There are clear parallels between the murder of six-year-old Arthur Labinjo-Hughes and that of 16-month-old Star Hobson.
As a national review investigates the lessons learned from these terrible crimes, it is worth noting the similarities in the events leading to two killings.
Both children were killed by their parents’ new partner. There was almost certainly jealousy at play in the motivation of the violence.
Both endured brutality and psychologically damaging punishments. Arthur was made to stand alone in the hallway for up to 14 hours a day, with further punishments if he dared to try and sit down.
Star was made to stand in the corner of the room, even when she had a fractured leg.
The role of the pandemic
How much the pandemic played into the two deaths is also something that will be analysed in the weeks and months to come.
It was in March 2020, just as the UK went into lockdown, that Arthur’s father Thomas Hughes, moved in with his new girlfriend Emma Tustin, who was later convicted of the murder.
As the little boy’s life took a dramatic downturn it was easy for the couple to shield the situation from concerned relatives.
While he was regularly beaten, starved and deprived of water he was also cut off from his extended family.
It was a familiar pattern with Star. Just before the pandemic, her mother Frankie Smith entered what would be described as a “toxic” relationship with Star’s eventual killer Savannah Brockhill.
Friends and family describe Smith as being controlled by Brockhill, and the jealously and petty arguments were played out in text exchanges that were read to the court. The pair also began to close ranks and keep Star away from other family members.
Referrals were sometimes made after family members saw photos or videos where Star had bruises on her face. Sadly, they were only seeing a fraction of the problem.
Both children had loving extended families
The tragedy of these stories is that both children had loving external family members who raised the alert but whose warnings didn’t lead to the necessary action to save their lives.
In April, social workers and police had visited Arthur at home in Shirley in the West Midlands. His grandmother, Joanne Hughes, had raised concerns about deep bruises on his back.
However, during the visits, Tustin and Hughes put the bruises down to boisterous play – an account that was accepted.
With Star, there were at least five different reports to social services from family and friends which were explained away by Smith and Brockhill. Explanations included the child falling down the stairs and knocking into a table, playing with a puppy.
There didn’t seem to be enough effort to check whether the injuries matched the explanation – the family members who reported the concerns said they weren’t interviewed. So the accounts weren’t cross-referenced with what the family might have been told, and their own experiences of knowing the child.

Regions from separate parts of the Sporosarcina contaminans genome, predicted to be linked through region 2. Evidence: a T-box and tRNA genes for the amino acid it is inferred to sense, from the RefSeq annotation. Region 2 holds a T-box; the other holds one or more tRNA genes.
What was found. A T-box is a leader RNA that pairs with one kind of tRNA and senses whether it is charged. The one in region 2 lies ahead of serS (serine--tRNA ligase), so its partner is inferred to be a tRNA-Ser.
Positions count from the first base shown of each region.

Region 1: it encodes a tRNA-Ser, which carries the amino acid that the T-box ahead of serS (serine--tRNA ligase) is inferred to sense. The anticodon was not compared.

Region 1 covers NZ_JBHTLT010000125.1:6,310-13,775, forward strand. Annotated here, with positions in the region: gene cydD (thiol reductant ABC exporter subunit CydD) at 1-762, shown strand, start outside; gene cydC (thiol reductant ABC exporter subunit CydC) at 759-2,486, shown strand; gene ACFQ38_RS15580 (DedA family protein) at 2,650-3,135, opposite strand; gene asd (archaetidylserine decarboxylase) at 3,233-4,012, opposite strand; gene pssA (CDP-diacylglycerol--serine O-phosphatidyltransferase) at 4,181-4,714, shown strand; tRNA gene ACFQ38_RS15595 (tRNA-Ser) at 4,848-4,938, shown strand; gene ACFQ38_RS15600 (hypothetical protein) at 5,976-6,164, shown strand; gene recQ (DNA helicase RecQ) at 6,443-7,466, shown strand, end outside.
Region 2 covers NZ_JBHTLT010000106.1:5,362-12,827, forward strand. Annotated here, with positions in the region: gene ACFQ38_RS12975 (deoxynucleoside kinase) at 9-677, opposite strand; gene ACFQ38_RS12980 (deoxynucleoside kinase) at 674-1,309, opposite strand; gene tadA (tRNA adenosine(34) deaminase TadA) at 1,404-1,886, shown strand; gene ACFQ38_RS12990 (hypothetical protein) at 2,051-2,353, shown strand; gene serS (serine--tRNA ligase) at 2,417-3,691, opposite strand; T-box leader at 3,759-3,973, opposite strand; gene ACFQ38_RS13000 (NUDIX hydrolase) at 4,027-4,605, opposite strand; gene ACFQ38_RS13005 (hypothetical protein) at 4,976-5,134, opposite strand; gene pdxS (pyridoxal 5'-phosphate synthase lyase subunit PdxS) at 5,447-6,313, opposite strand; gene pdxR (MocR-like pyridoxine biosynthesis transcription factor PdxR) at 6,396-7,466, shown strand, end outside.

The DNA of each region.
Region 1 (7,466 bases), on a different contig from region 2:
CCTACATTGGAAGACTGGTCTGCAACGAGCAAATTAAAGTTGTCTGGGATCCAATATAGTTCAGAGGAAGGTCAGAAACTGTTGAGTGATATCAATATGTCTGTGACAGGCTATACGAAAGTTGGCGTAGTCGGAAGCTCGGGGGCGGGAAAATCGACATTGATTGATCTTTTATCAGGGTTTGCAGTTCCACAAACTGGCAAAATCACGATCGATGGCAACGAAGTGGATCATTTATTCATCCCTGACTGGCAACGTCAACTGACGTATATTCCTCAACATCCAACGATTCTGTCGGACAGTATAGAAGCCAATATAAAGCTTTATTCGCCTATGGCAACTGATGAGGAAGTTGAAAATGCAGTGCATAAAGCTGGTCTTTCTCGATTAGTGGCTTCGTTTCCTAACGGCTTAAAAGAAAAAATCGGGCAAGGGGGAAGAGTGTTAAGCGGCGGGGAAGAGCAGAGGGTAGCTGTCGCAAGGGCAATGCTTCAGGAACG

The decision to remove a child from a parent is of course a hugely difficult one, but what seems apparent here is a lack of investigative instinct.
Every so often a child killing by a parent or carer leads to public outcry, especially when they have been on the radar of the authorities.
Arthur, Star, Victoria, Peter and Daniel
But never have two such high profile killings come so closely together, and it raises the question of what else has been stored up during the months of the pandemic.
Never has it been more important to examine what’s going on behind closed doors, and not necessarily just blame social worker failings.
But as it stands there is a 20% vacancy rate for child protection social workers.
Taking away children from parents when there is an inkling of abuse could be the wrong decision and lead to further increased case-loads, putting an already over-burdened sector under more pressure.
Vince Pert, a social worker who edits a magazine called Social News, put it like this: “Sometimes, a social worker is involved with a family that has had intergenerational trauma, perhaps generations of issues around domestic violence, where it may have become normalised and beset by issues of poverty.
“And the social worker is being given 45 working days to assess that and six months for a plan to address that. So social workers have finite time and finite resources in order to address infinite problems, which have been decades and decades in the making.”
Baby P social worker: ‘It gives me a chill’
Social worker Nevres Kemal told me: “Whenever they say ‘lessons need to be learned’ it gives me a chill.”
Ms Kemal was the woman who blew the whistle on Haringey council ahead of the Baby-P scandal in 2007.
She added: “We are not equipped to make these life and death decisions – that’s the problem.”
She said there needed to be vast investment in specialist training and teams dealing with these kinds of cases both in social work and in the police. With that would come greater accountability.
She added: “Police and social workers need to work in hubs, working as a team, where we all have responsibility working alongside each other. The problem is right now lessons haven’t been learned.”